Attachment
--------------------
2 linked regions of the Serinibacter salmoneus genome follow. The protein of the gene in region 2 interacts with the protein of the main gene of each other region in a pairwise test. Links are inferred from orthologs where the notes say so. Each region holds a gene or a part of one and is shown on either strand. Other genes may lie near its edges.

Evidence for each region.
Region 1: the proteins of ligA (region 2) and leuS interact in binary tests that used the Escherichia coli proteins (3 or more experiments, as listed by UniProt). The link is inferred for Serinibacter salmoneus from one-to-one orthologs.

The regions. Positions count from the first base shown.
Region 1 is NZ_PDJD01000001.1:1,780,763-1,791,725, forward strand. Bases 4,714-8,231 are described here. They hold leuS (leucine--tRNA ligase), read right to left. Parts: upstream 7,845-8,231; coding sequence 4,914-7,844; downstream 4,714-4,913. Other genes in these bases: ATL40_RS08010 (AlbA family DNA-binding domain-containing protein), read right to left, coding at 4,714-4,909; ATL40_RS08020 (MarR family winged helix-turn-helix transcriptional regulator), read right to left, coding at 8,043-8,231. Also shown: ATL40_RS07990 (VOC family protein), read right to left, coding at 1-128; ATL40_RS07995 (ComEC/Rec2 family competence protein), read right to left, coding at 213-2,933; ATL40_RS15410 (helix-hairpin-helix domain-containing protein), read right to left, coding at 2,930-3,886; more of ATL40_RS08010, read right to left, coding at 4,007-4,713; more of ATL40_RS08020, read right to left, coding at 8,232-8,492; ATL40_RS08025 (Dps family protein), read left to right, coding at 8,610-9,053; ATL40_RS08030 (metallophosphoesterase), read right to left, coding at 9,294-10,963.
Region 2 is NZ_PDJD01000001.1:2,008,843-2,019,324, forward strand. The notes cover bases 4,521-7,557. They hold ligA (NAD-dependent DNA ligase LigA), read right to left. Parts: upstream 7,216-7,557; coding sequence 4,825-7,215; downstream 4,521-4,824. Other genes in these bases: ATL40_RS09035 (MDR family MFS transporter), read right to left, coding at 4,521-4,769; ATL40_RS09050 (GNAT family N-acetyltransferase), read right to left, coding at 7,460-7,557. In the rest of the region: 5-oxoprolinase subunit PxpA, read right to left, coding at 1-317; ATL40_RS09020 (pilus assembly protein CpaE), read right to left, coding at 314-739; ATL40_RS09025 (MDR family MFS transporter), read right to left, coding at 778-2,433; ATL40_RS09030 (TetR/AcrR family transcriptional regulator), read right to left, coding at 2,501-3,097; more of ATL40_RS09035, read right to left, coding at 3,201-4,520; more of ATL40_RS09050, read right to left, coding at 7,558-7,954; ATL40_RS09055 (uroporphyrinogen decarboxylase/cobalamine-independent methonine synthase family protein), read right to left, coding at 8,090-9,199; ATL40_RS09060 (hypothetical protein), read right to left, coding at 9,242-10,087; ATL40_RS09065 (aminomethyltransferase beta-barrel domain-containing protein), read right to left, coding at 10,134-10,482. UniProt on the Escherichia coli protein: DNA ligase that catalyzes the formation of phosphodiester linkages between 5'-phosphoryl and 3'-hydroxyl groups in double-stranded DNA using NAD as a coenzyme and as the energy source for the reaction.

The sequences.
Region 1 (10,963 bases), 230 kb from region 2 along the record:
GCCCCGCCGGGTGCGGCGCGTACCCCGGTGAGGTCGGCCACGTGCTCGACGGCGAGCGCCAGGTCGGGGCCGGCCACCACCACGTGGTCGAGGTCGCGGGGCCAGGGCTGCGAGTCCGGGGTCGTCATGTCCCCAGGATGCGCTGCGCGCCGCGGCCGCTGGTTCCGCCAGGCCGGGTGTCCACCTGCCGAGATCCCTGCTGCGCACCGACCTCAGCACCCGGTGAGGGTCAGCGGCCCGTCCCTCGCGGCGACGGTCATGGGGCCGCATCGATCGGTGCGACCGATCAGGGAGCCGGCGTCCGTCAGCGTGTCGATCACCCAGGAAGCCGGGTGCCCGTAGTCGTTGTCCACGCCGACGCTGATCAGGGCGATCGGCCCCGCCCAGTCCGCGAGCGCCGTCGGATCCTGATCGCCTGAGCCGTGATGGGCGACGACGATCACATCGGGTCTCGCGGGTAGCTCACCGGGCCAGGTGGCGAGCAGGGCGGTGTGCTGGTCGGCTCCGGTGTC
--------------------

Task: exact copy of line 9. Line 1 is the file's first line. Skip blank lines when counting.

GCCCCGCCGGGTGCGGCGCGTACCCCGGTGAGGTCGGCCACGTGCTCGACGGCGAGCGCCAGGTCGGGGCCGGCCACCACCACGTGGTCGAGGTCGCGGGGCCAGGGCTGCGAGTCCGGGGTCGTCATGTCCCCAGGATGCGCTGCGCGCCGCGGCCGCTGGTTCCGCCAGGCCGGGTGTCCACCTGCCGAGATCCCTGCTGCGCACCGACCTCAGCACCCGGTGAGGGTCAGCGGCCCGTCCCTCGCGGCGACGGTCATGGGGCCGCATCGATCGGTGCGACCGATCAGGGAGCCGGCGTCCGTCAGCGTGTCGATCACCCAGGAAGCCGGGTGCCCGTAGTCGTTGTCCACGCCGACGCTGATCAGGGCGATCGGCCCCGCCCAGTCCGCGAGCGCCGTCGGATCCTGATCGCCTGAGCCGTGATGGGCGACGACGATCACATCGGGTCTCGCGGGTAGCTCACCGGGCCAGGTGGCGAGCAGGGCGGTGTGCTGGTCGGCTCCGGTGTC